The demand for organic bananas grows every year. In Sweden - the number 1 banana consumer in the world - 60% of the bananas are organic or organic Fairtrade. In Germany, The United Kingdom, and France, the organic share is also increasing significantly. To respond to this as well as possible, the Belgian/Dominican company, Fresh Fruit, has invested heavily in a new distribution center, TR4 prevention, and its logistics chains.
Family Vermeiren on the banana plantation
“Over the past five years, the global exports of bananas has increased by 40%. This enormous growth has resulted in prices coming under pressure all over the world. This pressure is now also affecting the organic and organic Fairtrade banana market,” says Pol Vermeiren of Fresh Fruit. “We currently supply 100% organically-grown bananas to the top retailers in the UK, Germany, Scandinavia, the United States, Belgium, and France. We see continual growth in our clients’ organic and organic Fairtrade categories. Despite the difficult market, we, as a company, have again had good growth this year.”
The paper band as replacement for plastic bags
Julie Vermeiren, from Belgium, started Fresh Fruit in the Dominican Republic in 2019, after years of working in the Dutch and Dominican banana sectors. To have a truly hands-on approach, this family business is entirely managed by Belgians, who all live in the Dominican Republic. Julie’s brother, Thomas, runs the company’s banana plantations, sister, Sarah, is responsible for marketing, and mom, Veerle, takes care of the finances. Even Julie’s father, Pol, works at the company. “I have more than 40 years of experience in the fruit and banana sectors, including at Dole,” says Pol Vermeiren.
The Fresh Fruit team
“We have worked hard over the past ten years to build the company up and be able to deliver the best-quality organic bananas. We have global certification (organic EU, USDA, GlobalGAP, Grasp, Rainforest Alliance, Fairtrade, Smeta, Field to Fork, Tesco Nurture). A few years ago, we even entered into the production process ourselves, which enables us to supply organic bananas year-round and to meet all our clients’ packaging needs,” says Pol. “Most of our weekly volumes are packaged to very specific requirements - a certain number of fruits, specific sizes, and special packaging.”
The new docks
New distribution center
In addition to investing in quality, the business has also focused heavily on innovation and staff training. For this reason, this year, a lot of money was spent on a new distribution center which will ensure more efficiency. “When the bananas arrive from the plantation, they will first be cooled in the vacuum tunnels to 13°C, using cold water, before they go into the containers. This significantly increases the bananas’ shelf life. As a result, we can harvest the bananas as much as a week later, which further enhances their taste. Thanks to the Dominican Republic’s location, the trip to Europe only lasts nine days, which benefits this fruit’s flavor. Bananas from Peru or Ecuador are harvested two weeks earlier, which means they do not taste as good,” continues Vermeiren.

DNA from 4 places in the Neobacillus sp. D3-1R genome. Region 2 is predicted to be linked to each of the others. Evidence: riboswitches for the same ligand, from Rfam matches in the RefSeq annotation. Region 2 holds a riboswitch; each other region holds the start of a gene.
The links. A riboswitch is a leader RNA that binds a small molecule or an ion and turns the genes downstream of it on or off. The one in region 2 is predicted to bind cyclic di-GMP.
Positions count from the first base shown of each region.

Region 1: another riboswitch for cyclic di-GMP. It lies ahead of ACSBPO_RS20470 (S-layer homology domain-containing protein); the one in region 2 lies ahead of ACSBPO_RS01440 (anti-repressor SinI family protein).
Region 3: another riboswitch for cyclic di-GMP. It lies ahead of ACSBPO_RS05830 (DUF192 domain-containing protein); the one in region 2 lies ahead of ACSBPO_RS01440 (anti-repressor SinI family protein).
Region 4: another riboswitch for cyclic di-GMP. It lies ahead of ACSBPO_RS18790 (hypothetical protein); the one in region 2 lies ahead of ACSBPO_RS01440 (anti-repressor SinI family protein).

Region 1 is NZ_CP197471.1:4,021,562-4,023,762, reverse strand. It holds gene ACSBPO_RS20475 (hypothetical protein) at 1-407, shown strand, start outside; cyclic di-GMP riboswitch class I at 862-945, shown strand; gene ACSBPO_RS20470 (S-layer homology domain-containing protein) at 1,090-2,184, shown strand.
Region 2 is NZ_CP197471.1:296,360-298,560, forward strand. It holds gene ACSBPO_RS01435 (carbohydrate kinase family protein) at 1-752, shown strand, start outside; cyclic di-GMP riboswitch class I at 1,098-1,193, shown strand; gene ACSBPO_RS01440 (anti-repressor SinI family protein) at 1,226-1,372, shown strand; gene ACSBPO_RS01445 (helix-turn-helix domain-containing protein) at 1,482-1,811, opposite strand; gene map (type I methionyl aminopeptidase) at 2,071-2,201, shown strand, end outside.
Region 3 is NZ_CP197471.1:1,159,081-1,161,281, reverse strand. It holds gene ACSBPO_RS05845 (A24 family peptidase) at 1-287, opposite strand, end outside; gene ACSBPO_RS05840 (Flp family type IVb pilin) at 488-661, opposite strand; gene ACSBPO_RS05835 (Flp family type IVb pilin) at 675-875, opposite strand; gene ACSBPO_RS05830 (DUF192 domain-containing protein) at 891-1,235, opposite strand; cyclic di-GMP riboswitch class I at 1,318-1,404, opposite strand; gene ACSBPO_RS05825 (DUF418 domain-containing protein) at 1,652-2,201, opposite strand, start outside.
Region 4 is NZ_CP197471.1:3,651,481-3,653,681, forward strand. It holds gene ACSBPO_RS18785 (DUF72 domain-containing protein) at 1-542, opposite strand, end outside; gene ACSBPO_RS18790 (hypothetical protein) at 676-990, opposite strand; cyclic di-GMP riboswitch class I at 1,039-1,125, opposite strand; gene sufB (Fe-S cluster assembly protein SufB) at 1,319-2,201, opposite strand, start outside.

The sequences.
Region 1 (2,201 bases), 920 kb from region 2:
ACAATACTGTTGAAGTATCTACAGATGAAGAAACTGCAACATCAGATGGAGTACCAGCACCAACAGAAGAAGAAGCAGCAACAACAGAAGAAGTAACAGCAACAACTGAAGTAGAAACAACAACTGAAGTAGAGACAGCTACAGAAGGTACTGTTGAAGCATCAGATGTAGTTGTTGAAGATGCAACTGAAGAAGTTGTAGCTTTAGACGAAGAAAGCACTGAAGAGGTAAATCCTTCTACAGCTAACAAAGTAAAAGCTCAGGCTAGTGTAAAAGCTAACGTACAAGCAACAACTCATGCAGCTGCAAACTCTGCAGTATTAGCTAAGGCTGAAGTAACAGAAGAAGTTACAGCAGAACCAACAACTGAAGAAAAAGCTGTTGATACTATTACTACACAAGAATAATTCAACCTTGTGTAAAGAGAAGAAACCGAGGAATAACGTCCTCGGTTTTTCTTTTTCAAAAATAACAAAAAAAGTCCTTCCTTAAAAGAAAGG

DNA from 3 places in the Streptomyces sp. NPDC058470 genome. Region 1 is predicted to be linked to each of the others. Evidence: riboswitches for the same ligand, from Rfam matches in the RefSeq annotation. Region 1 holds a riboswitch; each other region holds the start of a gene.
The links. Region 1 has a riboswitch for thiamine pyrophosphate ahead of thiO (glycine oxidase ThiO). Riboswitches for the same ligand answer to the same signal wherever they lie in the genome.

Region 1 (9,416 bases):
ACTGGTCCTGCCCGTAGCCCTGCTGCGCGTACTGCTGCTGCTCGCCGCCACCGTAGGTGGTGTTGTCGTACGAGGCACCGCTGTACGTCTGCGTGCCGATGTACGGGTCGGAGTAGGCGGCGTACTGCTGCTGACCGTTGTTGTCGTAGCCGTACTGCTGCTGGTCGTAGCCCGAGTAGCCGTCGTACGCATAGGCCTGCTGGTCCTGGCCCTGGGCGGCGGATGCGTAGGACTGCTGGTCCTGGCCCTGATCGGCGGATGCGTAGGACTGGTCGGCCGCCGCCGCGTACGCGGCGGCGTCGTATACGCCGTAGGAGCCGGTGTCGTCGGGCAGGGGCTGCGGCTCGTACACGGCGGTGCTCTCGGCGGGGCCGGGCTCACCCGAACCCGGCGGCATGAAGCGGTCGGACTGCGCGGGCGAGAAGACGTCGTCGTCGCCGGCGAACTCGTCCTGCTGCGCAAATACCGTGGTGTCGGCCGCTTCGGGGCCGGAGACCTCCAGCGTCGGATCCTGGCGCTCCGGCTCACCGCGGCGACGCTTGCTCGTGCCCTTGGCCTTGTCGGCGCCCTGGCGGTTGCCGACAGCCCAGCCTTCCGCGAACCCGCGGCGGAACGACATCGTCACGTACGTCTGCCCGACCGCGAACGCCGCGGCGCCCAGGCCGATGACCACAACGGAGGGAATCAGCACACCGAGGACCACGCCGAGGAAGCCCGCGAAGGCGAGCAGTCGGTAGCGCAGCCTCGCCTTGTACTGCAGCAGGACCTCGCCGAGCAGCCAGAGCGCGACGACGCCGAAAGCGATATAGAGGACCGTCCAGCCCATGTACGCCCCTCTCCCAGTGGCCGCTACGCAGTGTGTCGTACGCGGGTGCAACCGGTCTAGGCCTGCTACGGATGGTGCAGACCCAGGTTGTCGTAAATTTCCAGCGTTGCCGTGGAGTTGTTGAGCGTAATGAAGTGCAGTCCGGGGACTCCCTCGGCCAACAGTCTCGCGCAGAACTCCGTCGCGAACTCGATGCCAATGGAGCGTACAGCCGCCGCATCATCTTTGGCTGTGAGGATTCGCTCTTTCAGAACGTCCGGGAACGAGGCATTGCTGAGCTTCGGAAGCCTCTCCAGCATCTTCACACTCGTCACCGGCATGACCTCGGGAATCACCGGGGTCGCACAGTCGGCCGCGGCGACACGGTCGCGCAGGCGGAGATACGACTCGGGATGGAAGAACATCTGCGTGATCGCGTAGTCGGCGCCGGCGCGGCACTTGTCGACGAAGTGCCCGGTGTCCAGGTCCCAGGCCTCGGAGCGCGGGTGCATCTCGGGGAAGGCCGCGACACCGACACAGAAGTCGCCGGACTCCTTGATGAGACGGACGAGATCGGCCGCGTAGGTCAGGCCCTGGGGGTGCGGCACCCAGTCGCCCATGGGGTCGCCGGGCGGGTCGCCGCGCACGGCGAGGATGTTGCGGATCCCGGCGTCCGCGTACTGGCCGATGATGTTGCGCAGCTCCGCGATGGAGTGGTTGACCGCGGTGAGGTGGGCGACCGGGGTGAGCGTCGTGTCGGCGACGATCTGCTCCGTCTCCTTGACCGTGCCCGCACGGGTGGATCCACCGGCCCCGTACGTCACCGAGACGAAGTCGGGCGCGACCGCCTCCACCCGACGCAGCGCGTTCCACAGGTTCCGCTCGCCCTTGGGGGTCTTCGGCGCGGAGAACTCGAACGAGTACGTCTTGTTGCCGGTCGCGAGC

The offices have also been renewed
Solar panels and water usage
“When it comes to packaging, we have also taken a step forward in innovation. Last year, we introduced paper bands to replace the plastic bags. We want to now take this even further and bring in biodegradable, compostable packaging. Together with our clients, we try to find the best possible packaging solutions,” says Pol. Fresh Fruit is also on the lookout for the most efficient way to be sustainable. Two thousand solar panels have been installed on the roof of the new complex. These will provide power for the entire complex while keeping its CO2 footprint as low as possible. “Also, we are currently doing trials to drastically reduce the amount of water used in the packing plants. We are trying to purify the water ourselves and then re-use it.”
The distribution center is completely cooled and insect-free
Since banana plantations in Columbia were infected by TR4 a few months ago, Fresh Fruit has taken all possible precautions to prevent the spread of this fungal disease. “For example, you are not allowed to enter the farms or the new distribution center without being thoroughly disinfected. Behind the scenes, we are actively seeking solutions in the form of either alternative banana varieties that are resistant to this disease or organic methods that could restrict or treat this fusarium,” says Vermeiren.
“This all takes a tremendous amount of work and demands a lot of dedication and passion. But, we are a family business that 100% believes organic is the future. With our move to the new offices and taking the distribution center into use, the puzzle pieces are falling nicely into place. Growing alongside our clients is the icing on the cake,” Pol concludes.